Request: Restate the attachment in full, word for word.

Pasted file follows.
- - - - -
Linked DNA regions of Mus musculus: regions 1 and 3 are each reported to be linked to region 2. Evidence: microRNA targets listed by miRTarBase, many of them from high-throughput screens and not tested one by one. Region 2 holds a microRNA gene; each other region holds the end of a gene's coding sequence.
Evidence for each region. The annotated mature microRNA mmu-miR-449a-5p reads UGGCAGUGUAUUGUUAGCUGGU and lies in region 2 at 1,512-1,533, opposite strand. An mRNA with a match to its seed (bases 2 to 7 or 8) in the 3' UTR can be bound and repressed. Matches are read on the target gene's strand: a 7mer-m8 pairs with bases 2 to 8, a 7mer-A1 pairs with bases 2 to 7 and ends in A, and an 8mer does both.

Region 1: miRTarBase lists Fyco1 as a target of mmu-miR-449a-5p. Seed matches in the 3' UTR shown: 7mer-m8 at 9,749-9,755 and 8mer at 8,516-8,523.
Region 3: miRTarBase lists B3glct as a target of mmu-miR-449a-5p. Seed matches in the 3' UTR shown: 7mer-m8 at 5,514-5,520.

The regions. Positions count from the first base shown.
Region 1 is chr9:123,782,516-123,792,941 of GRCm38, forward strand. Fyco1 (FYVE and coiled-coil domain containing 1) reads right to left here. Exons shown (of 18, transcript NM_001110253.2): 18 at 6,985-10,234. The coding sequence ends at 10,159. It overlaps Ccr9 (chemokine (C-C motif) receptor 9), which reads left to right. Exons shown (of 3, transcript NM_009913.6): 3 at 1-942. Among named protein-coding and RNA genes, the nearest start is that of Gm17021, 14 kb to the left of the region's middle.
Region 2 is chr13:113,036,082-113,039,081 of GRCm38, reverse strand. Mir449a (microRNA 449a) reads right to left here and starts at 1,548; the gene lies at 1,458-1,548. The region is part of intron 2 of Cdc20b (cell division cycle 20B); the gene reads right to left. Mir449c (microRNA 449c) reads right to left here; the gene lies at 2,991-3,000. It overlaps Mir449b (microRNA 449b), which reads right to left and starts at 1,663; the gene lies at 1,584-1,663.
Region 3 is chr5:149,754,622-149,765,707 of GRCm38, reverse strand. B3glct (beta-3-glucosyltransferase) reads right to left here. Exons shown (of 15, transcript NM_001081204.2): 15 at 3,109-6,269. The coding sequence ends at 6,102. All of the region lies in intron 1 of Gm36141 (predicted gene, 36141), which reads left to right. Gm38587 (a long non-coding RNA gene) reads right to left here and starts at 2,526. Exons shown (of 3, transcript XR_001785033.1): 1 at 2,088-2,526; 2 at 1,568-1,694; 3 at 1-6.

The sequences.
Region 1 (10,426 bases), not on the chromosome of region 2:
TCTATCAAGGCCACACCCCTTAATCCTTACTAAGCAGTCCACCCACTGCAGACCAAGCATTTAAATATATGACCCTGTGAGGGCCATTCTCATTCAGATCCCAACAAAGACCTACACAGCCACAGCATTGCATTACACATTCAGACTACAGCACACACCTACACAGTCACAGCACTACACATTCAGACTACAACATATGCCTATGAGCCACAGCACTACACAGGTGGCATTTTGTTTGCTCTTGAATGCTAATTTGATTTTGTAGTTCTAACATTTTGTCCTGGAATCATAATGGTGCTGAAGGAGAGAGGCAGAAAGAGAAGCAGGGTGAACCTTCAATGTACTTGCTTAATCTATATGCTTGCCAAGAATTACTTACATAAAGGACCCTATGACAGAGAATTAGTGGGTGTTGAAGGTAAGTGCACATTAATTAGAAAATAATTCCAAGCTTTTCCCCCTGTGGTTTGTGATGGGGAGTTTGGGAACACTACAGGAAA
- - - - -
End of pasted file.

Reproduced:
Linked DNA regions of Mus musculus: regions 1 and 3 are each reported to be linked to region 2. Evidence: microRNA targets listed by miRTarBase, many of them from high-throughput screens and not tested one by one. Region 2 holds a microRNA gene; each other region holds the end of a gene's coding sequence.
Evidence for each region. The annotated mature microRNA mmu-miR-449a-5p reads UGGCAGUGUAUUGUUAGCUGGU and lies in region 2 at 1,512-1,533, opposite strand. An mRNA with a match to its seed (bases 2 to 7 or 8) in the 3' UTR can be bound and repressed. Matches are read on the target gene's strand: a 7mer-m8 pairs with bases 2 to 8, a 7mer-A1 pairs with bases 2 to 7 and ends in A, and an 8mer does both.

Region 1: miRTarBase lists Fyco1 as a target of mmu-miR-449a-5p. Seed matches in the 3' UTR shown: 7mer-m8 at 9,749-9,755 and 8mer at 8,516-8,523.
Region 3: miRTarBase lists B3glct as a target of mmu-miR-449a-5p. Seed matches in the 3' UTR shown: 7mer-m8 at 5,514-5,520.

The regions. Positions count from the first base shown.
Region 1 is chr9:123,782,516-123,792,941 of GRCm38, forward strand. Fyco1 (FYVE and coiled-coil domain containing 1) reads right to left here. Exons shown (of 18, transcript NM_001110253.2): 18 at 6,985-10,234. The coding sequence ends at 10,159. It overlaps Ccr9 (chemokine (C-C motif) receptor 9), which reads left to right. Exons shown (of 3, transcript NM_009913.6): 3 at 1-942. Among named protein-coding and RNA genes, the nearest start is that of Gm17021, 14 kb to the left of the region's middle.
Region 2 is chr13:113,036,082-113,039,081 of GRCm38, reverse strand. Mir449a (microRNA 449a) reads right to left here and starts at 1,548; the gene lies at 1,458-1,548. The region is part of intron 2 of Cdc20b (cell division cycle 20B); the gene reads right to left. Mir449c (microRNA 449c) reads right to left here; the gene lies at 2,991-3,000. It overlaps Mir449b (microRNA 449b), which reads right to left and starts at 1,663; the gene lies at 1,584-1,663.
Region 3 is chr5:149,754,622-149,765,707 of GRCm38, reverse strand. B3glct (beta-3-glucosyltransferase) reads right to left here. Exons shown (of 15, transcript NM_001081204.2): 15 at 3,109-6,269. The coding sequence ends at 6,102. All of the region lies in intron 1 of Gm36141 (predicted gene, 36141), which reads left to right. Gm38587 (a long non-coding RNA gene) reads right to left here and starts at 2,526. Exons shown (of 3, transcript XR_001785033.1): 1 at 2,088-2,526; 2 at 1,568-1,694; 3 at 1-6.

The sequences.
Region 1 (10,426 bases), not on the chromosome of region 2:
TCTATCAAGGCCACACCCCTTAATCCTTACTAAGCAGTCCACCCACTGCAGACCAAGCATTTAAATATATGACCCTGTGAGGGCCATTCTCATTCAGATCCCAACAAAGACCTACACAGCCACAGCATTGCATTACACATTCAGACTACAGCACACACCTACACAGTCACAGCACTACACATTCAGACTACAACATATGCCTATGAGCCACAGCACTACACAGGTGGCATTTTGTTTGCTCTTGAATGCTAATTTGATTTTGTAGTTCTAACATTTTGTCCTGGAATCATAATGGTGCTGAAGGAGAGAGGCAGAAAGAGAAGCAGGGTGAACCTTCAATGTACTTGCTTAATCTATATGCTTGCCAAGAATTACTTACATAAAGGACCCTATGACAGAGAATTAGTGGGTGTTGAAGGTAAGTGCACATTAATTAGAAAATAATTCCAAGCTTTTCCCCCTGTGGTTTGTGATGGGGAGTTTGGGAACACTACAGGAAA